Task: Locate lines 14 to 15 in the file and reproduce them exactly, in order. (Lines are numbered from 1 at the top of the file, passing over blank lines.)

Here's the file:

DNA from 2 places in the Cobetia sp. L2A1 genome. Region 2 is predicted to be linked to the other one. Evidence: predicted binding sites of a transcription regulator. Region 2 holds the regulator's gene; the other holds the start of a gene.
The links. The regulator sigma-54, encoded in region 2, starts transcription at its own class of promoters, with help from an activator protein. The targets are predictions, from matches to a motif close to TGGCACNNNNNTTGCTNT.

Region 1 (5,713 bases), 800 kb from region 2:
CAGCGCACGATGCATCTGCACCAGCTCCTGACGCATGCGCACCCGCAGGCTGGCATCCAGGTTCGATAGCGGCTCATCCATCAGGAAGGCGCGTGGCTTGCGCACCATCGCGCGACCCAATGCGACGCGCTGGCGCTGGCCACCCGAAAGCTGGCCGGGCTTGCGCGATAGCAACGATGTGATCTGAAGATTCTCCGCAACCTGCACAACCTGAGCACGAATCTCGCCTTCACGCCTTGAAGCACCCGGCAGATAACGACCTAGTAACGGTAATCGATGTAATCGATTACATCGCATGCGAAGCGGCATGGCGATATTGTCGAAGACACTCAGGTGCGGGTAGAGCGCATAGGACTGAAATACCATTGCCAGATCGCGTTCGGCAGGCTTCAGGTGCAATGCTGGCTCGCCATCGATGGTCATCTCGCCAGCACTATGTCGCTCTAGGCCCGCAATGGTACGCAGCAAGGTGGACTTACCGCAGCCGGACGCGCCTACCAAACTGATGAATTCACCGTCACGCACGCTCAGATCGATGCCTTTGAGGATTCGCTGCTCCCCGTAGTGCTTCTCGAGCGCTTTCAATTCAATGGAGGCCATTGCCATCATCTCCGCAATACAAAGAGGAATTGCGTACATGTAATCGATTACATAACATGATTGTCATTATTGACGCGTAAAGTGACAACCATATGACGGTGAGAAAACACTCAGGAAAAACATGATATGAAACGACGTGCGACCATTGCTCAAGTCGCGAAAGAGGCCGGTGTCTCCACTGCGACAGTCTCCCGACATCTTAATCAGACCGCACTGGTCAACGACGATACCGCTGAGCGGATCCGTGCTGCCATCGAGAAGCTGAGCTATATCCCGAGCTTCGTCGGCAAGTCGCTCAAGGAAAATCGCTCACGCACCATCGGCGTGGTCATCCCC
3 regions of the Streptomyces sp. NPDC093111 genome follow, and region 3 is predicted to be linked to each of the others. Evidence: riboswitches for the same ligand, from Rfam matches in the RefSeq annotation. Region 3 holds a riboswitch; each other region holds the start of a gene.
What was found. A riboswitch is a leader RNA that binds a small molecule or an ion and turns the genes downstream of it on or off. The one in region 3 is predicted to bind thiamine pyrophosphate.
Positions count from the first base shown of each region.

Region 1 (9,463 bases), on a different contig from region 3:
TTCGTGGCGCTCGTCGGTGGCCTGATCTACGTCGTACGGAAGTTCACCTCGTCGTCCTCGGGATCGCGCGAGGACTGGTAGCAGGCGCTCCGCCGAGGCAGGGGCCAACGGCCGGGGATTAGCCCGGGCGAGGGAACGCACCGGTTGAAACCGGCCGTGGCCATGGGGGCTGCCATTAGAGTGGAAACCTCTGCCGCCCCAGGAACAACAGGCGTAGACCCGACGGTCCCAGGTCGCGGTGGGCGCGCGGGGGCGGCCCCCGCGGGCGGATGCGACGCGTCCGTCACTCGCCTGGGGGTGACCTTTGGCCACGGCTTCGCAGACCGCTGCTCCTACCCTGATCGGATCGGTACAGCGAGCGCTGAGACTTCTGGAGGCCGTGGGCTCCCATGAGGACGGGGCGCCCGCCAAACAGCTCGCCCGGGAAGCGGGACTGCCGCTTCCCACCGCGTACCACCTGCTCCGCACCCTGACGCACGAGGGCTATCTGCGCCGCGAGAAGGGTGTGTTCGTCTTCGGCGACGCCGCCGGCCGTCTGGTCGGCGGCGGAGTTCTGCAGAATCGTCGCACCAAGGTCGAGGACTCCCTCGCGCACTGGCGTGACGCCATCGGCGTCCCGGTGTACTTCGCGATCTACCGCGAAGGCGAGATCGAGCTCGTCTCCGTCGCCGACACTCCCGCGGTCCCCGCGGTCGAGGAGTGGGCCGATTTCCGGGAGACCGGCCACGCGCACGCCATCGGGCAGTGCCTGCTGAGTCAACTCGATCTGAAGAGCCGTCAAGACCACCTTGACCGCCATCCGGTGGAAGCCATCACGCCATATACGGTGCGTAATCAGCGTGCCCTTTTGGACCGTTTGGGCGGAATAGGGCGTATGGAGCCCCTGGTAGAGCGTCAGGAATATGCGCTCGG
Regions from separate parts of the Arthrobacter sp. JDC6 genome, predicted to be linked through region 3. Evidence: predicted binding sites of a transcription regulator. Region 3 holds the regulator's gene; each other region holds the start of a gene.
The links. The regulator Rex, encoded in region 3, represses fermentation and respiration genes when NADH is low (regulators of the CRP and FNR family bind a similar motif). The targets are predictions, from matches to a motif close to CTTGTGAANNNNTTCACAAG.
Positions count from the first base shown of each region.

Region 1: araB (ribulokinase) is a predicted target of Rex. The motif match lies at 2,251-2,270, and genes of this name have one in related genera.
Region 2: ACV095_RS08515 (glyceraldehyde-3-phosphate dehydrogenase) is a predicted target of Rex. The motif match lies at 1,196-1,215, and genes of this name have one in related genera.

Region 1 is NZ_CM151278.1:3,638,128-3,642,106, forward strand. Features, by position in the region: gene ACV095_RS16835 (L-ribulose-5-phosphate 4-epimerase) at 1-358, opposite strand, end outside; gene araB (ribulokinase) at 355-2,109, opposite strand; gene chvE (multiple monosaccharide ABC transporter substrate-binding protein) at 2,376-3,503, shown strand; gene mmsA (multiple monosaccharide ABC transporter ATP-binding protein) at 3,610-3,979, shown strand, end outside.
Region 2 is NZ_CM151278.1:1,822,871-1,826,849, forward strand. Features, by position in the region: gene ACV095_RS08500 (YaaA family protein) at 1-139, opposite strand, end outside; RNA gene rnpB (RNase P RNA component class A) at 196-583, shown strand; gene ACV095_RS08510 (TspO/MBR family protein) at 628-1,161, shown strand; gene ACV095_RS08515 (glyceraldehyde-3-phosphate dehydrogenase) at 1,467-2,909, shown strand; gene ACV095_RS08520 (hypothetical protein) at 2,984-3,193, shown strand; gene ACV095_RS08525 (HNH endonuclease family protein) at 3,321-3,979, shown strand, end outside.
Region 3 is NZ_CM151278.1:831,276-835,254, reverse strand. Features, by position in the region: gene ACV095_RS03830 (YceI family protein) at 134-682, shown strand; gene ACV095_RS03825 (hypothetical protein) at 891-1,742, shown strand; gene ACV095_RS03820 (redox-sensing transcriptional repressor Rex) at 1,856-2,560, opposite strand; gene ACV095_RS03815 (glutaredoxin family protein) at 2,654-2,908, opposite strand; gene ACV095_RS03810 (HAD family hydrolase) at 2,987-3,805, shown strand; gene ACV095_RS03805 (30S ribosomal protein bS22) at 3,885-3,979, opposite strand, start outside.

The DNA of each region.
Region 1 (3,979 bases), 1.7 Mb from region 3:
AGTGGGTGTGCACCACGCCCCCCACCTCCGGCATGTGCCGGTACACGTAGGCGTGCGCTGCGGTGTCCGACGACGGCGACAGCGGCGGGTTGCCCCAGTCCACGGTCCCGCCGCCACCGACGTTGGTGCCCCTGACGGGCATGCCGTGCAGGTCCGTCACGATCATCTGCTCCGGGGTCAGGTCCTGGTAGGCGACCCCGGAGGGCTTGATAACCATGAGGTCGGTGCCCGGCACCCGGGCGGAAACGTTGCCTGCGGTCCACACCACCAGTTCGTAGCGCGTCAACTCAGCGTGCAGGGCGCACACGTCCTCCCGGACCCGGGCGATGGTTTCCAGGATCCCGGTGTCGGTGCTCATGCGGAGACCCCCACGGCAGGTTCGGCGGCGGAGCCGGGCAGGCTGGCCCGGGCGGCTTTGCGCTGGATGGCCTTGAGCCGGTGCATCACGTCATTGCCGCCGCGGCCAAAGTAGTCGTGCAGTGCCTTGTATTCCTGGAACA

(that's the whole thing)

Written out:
Region 2: ACV095_RS08515 (glyceraldehyde-3-phosphate dehydrogenase) is a predicted target of Rex. The motif match lies at 1,196-1,215, and genes of this name have one in related genera.

Region 1 is NZ_CM151278.1:3,638,128-3,642,106, forward strand. Features, by position in the region: gene ACV095_RS16835 (L-ribulose-5-phosphate 4-epimerase) at 1-358, opposite strand, end outside; gene araB (ribulokinase) at 355-2,109, opposite strand; gene chvE (multiple monosaccharide ABC transporter substrate-binding protein) at 2,376-3,503, shown strand; gene mmsA (multiple monosaccharide ABC transporter ATP-binding protein) at 3,610-3,979, shown strand, end outside.